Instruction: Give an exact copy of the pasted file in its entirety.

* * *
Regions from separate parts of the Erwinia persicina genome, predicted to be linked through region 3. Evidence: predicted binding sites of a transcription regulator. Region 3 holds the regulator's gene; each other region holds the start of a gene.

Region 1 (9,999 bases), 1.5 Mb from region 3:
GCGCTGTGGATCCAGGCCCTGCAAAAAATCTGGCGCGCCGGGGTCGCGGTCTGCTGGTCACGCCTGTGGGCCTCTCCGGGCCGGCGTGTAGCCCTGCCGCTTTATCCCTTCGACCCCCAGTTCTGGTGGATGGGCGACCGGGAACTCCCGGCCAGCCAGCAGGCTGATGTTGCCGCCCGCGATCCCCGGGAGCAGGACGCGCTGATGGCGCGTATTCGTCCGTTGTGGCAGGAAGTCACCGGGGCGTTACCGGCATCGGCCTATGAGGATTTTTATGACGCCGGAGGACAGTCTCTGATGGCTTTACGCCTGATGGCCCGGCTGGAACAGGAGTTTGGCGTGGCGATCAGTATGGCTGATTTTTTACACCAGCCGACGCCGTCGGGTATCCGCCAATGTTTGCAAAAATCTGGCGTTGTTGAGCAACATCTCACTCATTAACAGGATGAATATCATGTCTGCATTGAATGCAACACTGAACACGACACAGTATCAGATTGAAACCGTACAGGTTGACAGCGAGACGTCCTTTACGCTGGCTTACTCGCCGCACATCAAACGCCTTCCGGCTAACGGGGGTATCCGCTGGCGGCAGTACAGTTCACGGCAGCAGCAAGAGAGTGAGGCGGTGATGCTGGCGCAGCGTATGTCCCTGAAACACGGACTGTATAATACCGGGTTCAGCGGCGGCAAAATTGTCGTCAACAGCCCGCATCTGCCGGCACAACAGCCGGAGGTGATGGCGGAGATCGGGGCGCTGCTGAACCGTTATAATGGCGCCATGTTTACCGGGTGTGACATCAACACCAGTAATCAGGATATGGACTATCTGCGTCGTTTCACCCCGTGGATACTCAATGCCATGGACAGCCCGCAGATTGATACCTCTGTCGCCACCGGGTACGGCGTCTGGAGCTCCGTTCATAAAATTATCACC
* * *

Regions from separate parts of the Erwinia persicina genome, predicted to be linked through region 3. Evidence: predicted binding sites of a transcription regulator. Region 3 holds the regulator's gene; each other region holds the start of a gene.

Region 1 (9,999 bases), 1.5 Mb from region 3:
GCGCTGTGGATCCAGGCCCTGCAAAAAATCTGGCGCGCCGGGGTCGCGGTCTGCTGGTCACGCCTGTGGGCCTCTCCGGGCCGGCGTGTAGCCCTGCCGCTTTATCCCTTCGACCCCCAGTTCTGGTGGATGGGCGACCGGGAACTCCCGGCCAGCCAGCAGGCTGATGTTGCCGCCCGCGATCCCCGGGAGCAGGACGCGCTGATGGCGCGTATTCGTCCGTTGTGGCAGGAAGTCACCGGGGCGTTACCGGCATCGGCCTATGAGGATTTTTATGACGCCGGAGGACAGTCTCTGATGGCTTTACGCCTGATGGCCCGGCTGGAACAGGAGTTTGGCGTGGCGATCAGTATGGCTGATTTTTTACACCAGCCGACGCCGTCGGGTATCCGCCAATGTTTGCAAAAATCTGGCGTTGTTGAGCAACATCTCACTCATTAACAGGATGAATATCATGTCTGCATTGAATGCAACACTGAACACGACACAGTATCAGATTGAAACCGTACAGGTTGACAGCGAGACGTCCTTTACGCTGGCTTACTCGCCGCACATCAAACGCCTTCCGGCTAACGGGGGTATCCGCTGGCGGCAGTACAGTTCACGGCAGCAGCAAGAGAGTGAGGCGGTGATGCTGGCGCAGCGTATGTCCCTGAAACACGGACTGTATAATACCGGGTTCAGCGGCGGCAAAATTGTCGTCAACAGCCCGCATCTGCCGGCACAACAGCCGGAGGTGATGGCGGAGATCGGGGCGCTGCTGAACCGTTATAATGGCGCCATGTTTACCGGGTGTGACATCAACACCAGTAATCAGGATATGGACTATCTGCGTCGTTTCACCCCGTGGATACTCAATGCCATGGACAGCCCGCAGATTGATACCTCTGTCGCCACCGGGTACGGCGTCTGGAGCTCCGTTCATAAAATTATCACC